Rather than undefing everything, avoid defining them in the first place. You can do this by explicitly passing the first part of your module (as a separate source file) through the preprocessor and including the preprocessor output, rather than the original source code, in your module's main source file.
I tried this out using Visual Studio 2010. For my trial, I created three source files. This is headers.cpp, analogous to the first part of your sample code:
#define _WIN32_WINNT 0x0601
#undef _MSC_EXTENSIONS is to prevent the inclusion of
sourceannotations.h, because that file generates errors when included from inside a namespace.
This is xyzzy.h, to demonstrate "include a bunch of files here" from your sample code:
os_stuff::DWORD myFunction(os_stuff::HANDLE h);
And this is test.cpp, analogous to the "all clean" part of your sample code:
int main(int argc, char ** argv)
os_stuff::HANDLE h = 0;
UNALIGNED = myFunction(h);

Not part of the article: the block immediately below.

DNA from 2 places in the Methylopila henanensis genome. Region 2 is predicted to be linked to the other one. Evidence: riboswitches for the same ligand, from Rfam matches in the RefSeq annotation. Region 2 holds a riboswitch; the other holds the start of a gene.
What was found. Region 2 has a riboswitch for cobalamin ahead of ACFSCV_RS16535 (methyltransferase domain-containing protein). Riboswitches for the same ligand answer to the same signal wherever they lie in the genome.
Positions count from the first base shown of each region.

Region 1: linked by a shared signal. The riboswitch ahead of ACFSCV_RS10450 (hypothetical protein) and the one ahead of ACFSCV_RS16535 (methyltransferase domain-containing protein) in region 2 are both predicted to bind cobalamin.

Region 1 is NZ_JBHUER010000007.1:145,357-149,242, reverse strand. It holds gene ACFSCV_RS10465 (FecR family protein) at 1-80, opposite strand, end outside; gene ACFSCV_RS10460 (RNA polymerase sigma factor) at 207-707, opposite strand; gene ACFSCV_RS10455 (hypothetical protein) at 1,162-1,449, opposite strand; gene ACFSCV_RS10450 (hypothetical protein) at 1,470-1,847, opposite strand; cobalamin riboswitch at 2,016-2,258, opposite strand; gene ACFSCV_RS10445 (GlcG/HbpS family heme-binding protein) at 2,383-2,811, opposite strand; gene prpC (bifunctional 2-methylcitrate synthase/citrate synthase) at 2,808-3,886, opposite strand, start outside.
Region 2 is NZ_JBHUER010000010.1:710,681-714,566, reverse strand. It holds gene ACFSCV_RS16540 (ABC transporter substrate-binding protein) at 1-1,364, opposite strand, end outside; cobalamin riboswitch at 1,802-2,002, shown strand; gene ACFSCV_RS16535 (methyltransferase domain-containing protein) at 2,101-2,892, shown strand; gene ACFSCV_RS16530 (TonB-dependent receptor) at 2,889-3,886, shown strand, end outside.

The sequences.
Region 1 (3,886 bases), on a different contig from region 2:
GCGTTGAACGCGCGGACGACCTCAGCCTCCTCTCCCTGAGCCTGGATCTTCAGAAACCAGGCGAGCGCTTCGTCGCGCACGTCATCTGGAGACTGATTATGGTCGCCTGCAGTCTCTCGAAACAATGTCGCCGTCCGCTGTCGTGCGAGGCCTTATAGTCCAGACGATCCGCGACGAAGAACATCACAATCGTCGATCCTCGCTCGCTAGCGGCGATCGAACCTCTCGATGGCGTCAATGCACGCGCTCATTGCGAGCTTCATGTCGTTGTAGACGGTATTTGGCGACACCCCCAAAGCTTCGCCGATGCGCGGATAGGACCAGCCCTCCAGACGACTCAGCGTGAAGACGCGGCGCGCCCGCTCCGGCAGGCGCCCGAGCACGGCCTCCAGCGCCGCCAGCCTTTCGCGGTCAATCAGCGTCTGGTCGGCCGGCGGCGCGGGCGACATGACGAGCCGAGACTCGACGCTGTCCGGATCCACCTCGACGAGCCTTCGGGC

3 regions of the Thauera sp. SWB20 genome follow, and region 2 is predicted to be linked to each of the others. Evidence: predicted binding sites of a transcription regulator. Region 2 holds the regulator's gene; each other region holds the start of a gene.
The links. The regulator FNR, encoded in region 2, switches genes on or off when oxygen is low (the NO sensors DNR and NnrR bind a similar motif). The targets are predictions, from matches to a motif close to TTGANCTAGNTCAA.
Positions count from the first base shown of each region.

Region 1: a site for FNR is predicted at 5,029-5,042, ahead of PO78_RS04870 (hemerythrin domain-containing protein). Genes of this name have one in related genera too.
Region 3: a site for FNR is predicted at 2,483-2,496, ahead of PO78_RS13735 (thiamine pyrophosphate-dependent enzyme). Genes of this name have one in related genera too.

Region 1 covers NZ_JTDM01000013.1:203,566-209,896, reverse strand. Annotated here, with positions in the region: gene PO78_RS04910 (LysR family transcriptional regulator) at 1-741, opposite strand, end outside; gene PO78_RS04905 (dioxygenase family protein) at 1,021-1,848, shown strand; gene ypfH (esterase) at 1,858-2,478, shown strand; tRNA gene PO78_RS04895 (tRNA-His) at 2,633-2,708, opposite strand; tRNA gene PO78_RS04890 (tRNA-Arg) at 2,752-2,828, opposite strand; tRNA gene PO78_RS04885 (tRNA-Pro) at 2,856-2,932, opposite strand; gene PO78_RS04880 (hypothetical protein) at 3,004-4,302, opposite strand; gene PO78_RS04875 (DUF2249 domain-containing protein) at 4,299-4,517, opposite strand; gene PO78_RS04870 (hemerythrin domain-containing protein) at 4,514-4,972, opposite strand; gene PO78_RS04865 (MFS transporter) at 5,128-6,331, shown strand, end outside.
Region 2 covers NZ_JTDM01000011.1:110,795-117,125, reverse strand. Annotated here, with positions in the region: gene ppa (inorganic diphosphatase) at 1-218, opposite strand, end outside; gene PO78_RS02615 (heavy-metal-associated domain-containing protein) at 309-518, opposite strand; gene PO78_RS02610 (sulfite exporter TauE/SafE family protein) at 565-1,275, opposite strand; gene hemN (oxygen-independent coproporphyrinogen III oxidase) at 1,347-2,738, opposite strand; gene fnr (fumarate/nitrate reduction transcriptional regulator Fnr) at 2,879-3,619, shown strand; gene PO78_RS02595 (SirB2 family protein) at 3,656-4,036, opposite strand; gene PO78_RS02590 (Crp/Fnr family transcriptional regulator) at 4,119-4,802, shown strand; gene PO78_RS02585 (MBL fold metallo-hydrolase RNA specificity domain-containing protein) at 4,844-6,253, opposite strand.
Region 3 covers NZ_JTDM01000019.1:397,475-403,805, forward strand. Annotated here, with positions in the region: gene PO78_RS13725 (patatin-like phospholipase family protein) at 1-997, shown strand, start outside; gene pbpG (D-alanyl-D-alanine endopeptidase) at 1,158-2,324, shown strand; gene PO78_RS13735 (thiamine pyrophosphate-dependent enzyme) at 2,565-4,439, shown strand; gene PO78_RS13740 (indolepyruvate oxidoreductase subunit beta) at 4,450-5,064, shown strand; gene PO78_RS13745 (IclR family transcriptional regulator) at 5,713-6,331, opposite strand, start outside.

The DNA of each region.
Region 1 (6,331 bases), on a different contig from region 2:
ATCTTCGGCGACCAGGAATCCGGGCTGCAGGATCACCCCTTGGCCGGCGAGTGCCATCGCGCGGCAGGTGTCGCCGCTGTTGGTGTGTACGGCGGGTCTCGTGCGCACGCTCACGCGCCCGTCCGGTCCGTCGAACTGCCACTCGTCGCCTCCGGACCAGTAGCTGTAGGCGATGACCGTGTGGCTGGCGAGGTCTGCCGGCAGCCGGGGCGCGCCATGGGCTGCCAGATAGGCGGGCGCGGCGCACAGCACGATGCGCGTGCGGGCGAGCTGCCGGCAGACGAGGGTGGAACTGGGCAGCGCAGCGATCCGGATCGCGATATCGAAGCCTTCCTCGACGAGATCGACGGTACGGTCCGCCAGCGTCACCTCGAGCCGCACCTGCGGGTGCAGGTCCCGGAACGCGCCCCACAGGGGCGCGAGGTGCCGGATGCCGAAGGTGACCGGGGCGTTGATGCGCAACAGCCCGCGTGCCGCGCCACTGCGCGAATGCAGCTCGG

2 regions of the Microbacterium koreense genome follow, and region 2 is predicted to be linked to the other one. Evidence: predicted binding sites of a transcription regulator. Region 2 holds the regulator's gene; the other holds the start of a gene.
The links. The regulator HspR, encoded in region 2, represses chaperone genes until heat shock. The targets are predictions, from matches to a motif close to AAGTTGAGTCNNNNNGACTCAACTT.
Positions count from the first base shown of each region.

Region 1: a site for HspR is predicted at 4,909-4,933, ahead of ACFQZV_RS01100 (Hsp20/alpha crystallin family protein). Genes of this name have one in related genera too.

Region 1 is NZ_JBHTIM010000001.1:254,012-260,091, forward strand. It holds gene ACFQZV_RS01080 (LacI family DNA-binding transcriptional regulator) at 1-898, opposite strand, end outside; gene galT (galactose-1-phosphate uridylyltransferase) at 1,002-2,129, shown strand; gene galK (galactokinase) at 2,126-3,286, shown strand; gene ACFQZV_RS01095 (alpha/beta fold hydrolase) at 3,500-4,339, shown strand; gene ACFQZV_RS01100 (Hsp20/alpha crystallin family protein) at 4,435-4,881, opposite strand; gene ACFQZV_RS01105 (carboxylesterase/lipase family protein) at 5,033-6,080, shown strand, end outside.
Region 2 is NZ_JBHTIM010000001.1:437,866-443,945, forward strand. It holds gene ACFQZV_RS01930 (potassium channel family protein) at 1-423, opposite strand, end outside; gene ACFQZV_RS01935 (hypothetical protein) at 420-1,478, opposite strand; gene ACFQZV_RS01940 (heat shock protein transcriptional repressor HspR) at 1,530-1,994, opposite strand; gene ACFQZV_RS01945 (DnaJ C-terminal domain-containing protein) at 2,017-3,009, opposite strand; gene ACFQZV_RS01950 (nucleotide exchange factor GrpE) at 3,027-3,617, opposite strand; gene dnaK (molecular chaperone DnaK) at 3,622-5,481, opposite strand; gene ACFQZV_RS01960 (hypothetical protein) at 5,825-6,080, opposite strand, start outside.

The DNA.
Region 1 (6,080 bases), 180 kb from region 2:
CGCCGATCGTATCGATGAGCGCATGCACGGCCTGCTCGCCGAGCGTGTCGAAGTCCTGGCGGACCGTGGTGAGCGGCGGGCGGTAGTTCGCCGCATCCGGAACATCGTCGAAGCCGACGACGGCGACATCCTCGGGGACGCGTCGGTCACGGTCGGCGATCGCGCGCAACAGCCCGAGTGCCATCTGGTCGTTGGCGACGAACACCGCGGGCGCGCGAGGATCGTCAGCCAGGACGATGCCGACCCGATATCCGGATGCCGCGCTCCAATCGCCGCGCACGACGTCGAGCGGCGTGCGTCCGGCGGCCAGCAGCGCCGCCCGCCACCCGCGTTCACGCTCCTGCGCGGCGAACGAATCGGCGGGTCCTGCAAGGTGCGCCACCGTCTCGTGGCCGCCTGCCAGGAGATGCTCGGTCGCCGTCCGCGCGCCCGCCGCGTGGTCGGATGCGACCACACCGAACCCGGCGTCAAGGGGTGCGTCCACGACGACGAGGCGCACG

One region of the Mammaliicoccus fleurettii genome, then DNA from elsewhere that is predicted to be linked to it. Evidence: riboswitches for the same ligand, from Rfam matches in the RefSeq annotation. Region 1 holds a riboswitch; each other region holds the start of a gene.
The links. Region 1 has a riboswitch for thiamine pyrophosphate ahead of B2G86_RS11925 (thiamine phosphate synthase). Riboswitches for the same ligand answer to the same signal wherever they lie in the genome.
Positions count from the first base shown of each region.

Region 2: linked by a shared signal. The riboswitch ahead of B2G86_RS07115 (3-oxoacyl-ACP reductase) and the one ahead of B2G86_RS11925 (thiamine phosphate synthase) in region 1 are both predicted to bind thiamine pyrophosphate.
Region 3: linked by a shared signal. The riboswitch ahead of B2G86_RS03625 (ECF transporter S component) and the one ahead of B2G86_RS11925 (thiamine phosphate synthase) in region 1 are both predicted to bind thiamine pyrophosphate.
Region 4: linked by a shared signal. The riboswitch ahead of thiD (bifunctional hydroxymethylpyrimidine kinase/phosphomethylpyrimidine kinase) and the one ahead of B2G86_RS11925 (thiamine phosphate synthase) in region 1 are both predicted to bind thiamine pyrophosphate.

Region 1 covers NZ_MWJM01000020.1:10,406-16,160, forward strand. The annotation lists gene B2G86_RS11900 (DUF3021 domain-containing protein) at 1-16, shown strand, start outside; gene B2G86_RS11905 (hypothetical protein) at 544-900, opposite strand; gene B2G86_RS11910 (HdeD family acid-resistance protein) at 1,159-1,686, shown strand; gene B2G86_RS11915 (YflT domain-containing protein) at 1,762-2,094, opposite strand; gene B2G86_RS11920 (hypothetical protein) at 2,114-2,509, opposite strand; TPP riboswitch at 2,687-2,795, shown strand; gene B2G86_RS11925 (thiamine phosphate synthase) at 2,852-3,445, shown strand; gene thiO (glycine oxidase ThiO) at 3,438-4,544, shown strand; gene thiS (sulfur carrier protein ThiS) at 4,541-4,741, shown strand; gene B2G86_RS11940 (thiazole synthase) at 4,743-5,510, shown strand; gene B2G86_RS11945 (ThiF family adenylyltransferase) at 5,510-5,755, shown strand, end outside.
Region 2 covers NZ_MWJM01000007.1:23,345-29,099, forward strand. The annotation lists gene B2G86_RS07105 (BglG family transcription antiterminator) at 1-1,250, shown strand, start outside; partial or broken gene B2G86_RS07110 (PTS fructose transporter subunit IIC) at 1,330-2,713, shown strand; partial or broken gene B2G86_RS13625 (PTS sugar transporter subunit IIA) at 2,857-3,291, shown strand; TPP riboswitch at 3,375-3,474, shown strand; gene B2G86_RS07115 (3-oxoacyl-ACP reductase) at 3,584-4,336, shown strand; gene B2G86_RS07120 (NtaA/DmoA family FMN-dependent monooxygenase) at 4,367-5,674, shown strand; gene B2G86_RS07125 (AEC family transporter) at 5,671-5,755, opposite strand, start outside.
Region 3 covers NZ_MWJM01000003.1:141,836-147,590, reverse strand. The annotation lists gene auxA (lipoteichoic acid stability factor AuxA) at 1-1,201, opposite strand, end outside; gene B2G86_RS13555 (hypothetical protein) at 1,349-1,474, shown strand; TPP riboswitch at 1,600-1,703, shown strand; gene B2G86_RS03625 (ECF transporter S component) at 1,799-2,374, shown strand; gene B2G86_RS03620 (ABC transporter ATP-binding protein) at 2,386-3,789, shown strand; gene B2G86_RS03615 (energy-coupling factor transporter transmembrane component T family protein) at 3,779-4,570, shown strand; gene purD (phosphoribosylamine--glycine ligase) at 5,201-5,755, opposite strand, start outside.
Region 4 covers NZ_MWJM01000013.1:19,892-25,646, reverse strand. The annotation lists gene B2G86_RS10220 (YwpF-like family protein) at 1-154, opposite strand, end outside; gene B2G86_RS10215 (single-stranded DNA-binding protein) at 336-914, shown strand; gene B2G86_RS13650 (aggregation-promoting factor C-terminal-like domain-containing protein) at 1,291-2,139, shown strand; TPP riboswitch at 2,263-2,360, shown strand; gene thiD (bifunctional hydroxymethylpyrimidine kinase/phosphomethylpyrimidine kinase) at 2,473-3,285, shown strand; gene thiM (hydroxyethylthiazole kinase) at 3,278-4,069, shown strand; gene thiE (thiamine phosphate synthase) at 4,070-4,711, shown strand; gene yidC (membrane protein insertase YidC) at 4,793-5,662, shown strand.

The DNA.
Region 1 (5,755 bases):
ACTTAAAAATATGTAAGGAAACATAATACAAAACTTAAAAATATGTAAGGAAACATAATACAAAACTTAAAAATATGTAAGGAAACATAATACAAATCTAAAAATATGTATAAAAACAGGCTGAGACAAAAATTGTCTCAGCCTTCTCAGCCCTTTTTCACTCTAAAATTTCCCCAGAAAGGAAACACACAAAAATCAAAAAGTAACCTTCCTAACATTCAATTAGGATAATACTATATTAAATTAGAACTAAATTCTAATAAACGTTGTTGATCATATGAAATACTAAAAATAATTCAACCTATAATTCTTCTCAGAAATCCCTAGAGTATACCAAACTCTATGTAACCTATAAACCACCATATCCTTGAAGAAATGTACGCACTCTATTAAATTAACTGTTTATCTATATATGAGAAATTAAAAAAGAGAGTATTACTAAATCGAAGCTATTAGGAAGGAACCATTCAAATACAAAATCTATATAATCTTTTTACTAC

Note that we're using UNALIGNED as a variable name, not because it makes sense, but just as an example of something that won't work if you've included
windows.h directly (because it expands to the __unaligned keyword).
From a Visual Studio 2010 command line, create
headers.h like this:
cl /P headers.cpp /Fiheaders.h
The /P option is documented here.
You can then compile
test.cpp in the usual way:
(Obviously in this case the program won't link because we haven't defined myFunction, but it compiles perfectly happily.)
With a bit of fiddling around it shouldn't be too hard to automate the building of
headers.h rather than doing it from the command line.
In some C++ compilers the preprocessor is actually a separate executable (this was the traditional model) but if not there should still be an option to just run the preprocessor without invoking the compiler.